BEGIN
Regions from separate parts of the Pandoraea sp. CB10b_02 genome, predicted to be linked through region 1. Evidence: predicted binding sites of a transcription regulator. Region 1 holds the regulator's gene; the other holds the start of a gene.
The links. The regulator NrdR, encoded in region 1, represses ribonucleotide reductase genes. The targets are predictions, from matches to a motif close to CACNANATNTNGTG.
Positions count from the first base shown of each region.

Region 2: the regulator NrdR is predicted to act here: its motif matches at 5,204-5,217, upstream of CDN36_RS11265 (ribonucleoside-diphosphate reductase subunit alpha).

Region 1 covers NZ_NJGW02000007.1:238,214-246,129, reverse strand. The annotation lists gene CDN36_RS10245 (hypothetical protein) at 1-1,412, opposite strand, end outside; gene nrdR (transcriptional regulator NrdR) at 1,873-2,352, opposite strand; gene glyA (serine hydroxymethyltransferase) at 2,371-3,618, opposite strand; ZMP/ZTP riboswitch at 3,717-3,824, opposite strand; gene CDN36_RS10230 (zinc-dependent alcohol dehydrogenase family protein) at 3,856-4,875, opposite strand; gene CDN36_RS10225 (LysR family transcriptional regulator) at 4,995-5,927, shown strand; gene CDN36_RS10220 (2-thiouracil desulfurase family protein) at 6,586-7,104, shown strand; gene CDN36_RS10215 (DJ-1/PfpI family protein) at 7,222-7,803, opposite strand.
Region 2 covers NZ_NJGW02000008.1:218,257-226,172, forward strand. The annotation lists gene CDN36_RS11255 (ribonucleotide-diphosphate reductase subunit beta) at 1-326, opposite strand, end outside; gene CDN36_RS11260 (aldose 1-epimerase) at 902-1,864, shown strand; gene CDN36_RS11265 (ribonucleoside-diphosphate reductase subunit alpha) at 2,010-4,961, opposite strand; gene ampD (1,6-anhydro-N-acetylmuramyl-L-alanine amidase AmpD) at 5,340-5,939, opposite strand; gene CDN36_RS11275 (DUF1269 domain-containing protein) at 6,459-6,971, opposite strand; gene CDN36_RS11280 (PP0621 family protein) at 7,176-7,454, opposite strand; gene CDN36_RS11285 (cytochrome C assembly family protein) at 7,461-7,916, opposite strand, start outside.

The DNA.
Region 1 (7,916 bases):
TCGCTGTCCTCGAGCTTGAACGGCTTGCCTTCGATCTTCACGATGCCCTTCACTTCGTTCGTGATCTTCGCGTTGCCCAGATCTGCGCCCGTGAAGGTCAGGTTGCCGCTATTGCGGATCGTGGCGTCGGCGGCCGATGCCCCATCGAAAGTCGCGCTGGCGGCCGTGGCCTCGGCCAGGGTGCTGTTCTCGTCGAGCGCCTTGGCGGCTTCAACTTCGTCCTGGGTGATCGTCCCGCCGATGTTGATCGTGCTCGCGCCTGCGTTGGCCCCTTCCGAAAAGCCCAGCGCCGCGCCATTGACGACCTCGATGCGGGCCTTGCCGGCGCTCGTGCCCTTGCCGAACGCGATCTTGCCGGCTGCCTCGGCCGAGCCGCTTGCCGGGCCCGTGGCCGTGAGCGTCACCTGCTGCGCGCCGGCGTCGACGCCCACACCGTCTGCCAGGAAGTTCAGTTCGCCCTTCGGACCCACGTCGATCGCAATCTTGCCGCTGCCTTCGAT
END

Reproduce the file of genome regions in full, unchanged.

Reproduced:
Regions from separate parts of the Pandoraea sp. CB10b_02 genome, predicted to be linked through region 1. Evidence: predicted binding sites of a transcription regulator. Region 1 holds the regulator's gene; the other holds the start of a gene.
The links. The regulator NrdR, encoded in region 1, represses ribonucleotide reductase genes. The targets are predictions, from matches to a motif close to CACNANATNTNGTG.
Positions count from the first base shown of each region.

Region 2: the regulator NrdR is predicted to act here: its motif matches at 5,204-5,217, upstream of CDN36_RS11265 (ribonucleoside-diphosphate reductase subunit alpha).

Region 1 covers NZ_NJGW02000007.1:238,214-246,129, reverse strand. The annotation lists gene CDN36_RS10245 (hypothetical protein) at 1-1,412, opposite strand, end outside; gene nrdR (transcriptional regulator NrdR) at 1,873-2,352, opposite strand; gene glyA (serine hydroxymethyltransferase) at 2,371-3,618, opposite strand; ZMP/ZTP riboswitch at 3,717-3,824, opposite strand; gene CDN36_RS10230 (zinc-dependent alcohol dehydrogenase family protein) at 3,856-4,875, opposite strand; gene CDN36_RS10225 (LysR family transcriptional regulator) at 4,995-5,927, shown strand; gene CDN36_RS10220 (2-thiouracil desulfurase family protein) at 6,586-7,104, shown strand; gene CDN36_RS10215 (DJ-1/PfpI family protein) at 7,222-7,803, opposite strand.
Region 2 covers NZ_NJGW02000008.1:218,257-226,172, forward strand. The annotation lists gene CDN36_RS11255 (ribonucleotide-diphosphate reductase subunit beta) at 1-326, opposite strand, end outside; gene CDN36_RS11260 (aldose 1-epimerase) at 902-1,864, shown strand; gene CDN36_RS11265 (ribonucleoside-diphosphate reductase subunit alpha) at 2,010-4,961, opposite strand; gene ampD (1,6-anhydro-N-acetylmuramyl-L-alanine amidase AmpD) at 5,340-5,939, opposite strand; gene CDN36_RS11275 (DUF1269 domain-containing protein) at 6,459-6,971, opposite strand; gene CDN36_RS11280 (PP0621 family protein) at 7,176-7,454, opposite strand; gene CDN36_RS11285 (cytochrome C assembly family protein) at 7,461-7,916, opposite strand, start outside.

The DNA.
Region 1 (7,916 bases):
TCGCTGTCCTCGAGCTTGAACGGCTTGCCTTCGATCTTCACGATGCCCTTCACTTCGTTCGTGATCTTCGCGTTGCCCAGATCTGCGCCCGTGAAGGTCAGGTTGCCGCTATTGCGGATCGTGGCGTCGGCGGCCGATGCCCCATCGAAAGTCGCGCTGGCGGCCGTGGCCTCGGCCAGGGTGCTGTTCTCGTCGAGCGCCTTGGCGGCTTCAACTTCGTCCTGGGTGATCGTCCCGCCGATGTTGATCGTGCTCGCGCCTGCGTTGGCCCCTTCCGAAAAGCCCAGCGCCGCGCCATTGACGACCTCGATGCGGGCCTTGCCGGCGCTCGTGCCCTTGCCGAACGCGATCTTGCCGGCTGCCTCGGCCGAGCCGCTTGCCGGGCCCGTGGCCGTGAGCGTCACCTGCTGCGCGCCGGCGTCGACGCCCACACCGTCTGCCAGGAAGTTCAGTTCGCCCTTCGGACCCACGTCGATCGCAATCTTGCCGCTGCCTTCGAT